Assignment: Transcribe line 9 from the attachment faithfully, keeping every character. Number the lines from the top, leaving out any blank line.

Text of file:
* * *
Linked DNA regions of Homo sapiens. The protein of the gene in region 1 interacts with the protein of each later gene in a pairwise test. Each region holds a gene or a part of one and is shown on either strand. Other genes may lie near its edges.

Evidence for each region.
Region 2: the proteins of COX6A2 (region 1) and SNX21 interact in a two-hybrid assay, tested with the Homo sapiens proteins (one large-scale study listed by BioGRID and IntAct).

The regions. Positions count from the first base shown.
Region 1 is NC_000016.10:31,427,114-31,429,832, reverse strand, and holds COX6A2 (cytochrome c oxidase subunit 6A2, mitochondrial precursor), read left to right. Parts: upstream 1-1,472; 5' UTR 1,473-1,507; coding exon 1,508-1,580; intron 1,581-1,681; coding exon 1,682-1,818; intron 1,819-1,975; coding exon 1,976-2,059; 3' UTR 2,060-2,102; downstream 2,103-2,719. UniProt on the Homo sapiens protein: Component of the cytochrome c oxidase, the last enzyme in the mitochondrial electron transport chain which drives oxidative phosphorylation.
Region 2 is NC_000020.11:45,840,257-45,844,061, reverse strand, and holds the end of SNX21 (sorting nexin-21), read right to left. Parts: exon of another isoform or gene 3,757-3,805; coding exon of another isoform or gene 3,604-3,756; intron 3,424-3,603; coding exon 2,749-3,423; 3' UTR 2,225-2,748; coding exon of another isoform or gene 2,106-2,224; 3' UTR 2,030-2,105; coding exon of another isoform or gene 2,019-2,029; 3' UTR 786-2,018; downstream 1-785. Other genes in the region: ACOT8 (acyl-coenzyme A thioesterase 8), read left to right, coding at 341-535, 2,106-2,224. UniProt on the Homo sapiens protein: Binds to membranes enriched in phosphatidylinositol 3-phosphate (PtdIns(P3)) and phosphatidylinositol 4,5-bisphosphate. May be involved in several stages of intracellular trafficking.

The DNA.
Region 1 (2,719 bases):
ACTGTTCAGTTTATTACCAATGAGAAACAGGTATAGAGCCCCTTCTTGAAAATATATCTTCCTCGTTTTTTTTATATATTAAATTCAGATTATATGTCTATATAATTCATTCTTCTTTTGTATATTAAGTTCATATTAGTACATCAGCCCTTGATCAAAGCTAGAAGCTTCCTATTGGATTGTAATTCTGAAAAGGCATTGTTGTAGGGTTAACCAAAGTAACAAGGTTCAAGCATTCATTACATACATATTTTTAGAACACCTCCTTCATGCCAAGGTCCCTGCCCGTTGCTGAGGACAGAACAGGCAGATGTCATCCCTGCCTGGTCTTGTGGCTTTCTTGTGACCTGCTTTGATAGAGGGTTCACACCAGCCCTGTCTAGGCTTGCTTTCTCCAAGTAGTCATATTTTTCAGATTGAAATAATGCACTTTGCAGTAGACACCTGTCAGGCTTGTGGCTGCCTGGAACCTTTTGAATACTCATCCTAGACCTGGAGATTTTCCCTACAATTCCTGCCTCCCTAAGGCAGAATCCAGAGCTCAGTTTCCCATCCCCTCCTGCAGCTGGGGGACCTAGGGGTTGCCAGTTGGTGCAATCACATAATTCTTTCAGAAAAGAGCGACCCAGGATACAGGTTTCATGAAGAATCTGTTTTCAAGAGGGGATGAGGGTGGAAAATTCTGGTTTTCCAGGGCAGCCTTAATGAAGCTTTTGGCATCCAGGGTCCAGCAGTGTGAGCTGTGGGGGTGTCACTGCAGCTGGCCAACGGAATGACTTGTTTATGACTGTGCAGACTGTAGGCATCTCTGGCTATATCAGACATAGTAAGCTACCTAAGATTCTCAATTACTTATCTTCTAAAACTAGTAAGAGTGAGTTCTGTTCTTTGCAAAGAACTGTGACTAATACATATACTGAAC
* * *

ACTGTTCAGTTTATTACCAATGAGAAACAGGTATAGAGCCCCTTCTTGAAAATATATCTTCCTCGTTTTTTTTATATATTAAATTCAGATTATATGTCTATATAATTCATTCTTCTTTTGTATATTAAGTTCATATTAGTACATCAGCCCTTGATCAAAGCTAGAAGCTTCCTATTGGATTGTAATTCTGAAAAGGCATTGTTGTAGGGTTAACCAAAGTAACAAGGTTCAAGCATTCATTACATACATATTTTTAGAACACCTCCTTCATGCCAAGGTCCCTGCCCGTTGCTGAGGACAGAACAGGCAGATGTCATCCCTGCCTGGTCTTGTGGCTTTCTTGTGACCTGCTTTGATAGAGGGTTCACACCAGCCCTGTCTAGGCTTGCTTTCTCCAAGTAGTCATATTTTTCAGATTGAAATAATGCACTTTGCAGTAGACACCTGTCAGGCTTGTGGCTGCCTGGAACCTTTTGAATACTCATCCTAGACCTGGAGATTTTCCCTACAATTCCTGCCTCCCTAAGGCAGAATCCAGAGCTCAGTTTCCCATCCCCTCCTGCAGCTGGGGGACCTAGGGGTTGCCAGTTGGTGCAATCACATAATTCTTTCAGAAAAGAGCGACCCAGGATACAGGTTTCATGAAGAATCTGTTTTCAAGAGGGGATGAGGGTGGAAAATTCTGGTTTTCCAGGGCAGCCTTAATGAAGCTTTTGGCATCCAGGGTCCAGCAGTGTGAGCTGTGGGGGTGTCACTGCAGCTGGCCAACGGAATGACTTGTTTATGACTGTGCAGACTGTAGGCATCTCTGGCTATATCAGACATAGTAAGCTACCTAAGATTCTCAATTACTTATCTTCTAAAACTAGTAAGAGTGAGTTCTGTTCTTTGCAAAGAACTGTGACTAATACATATACTGAAC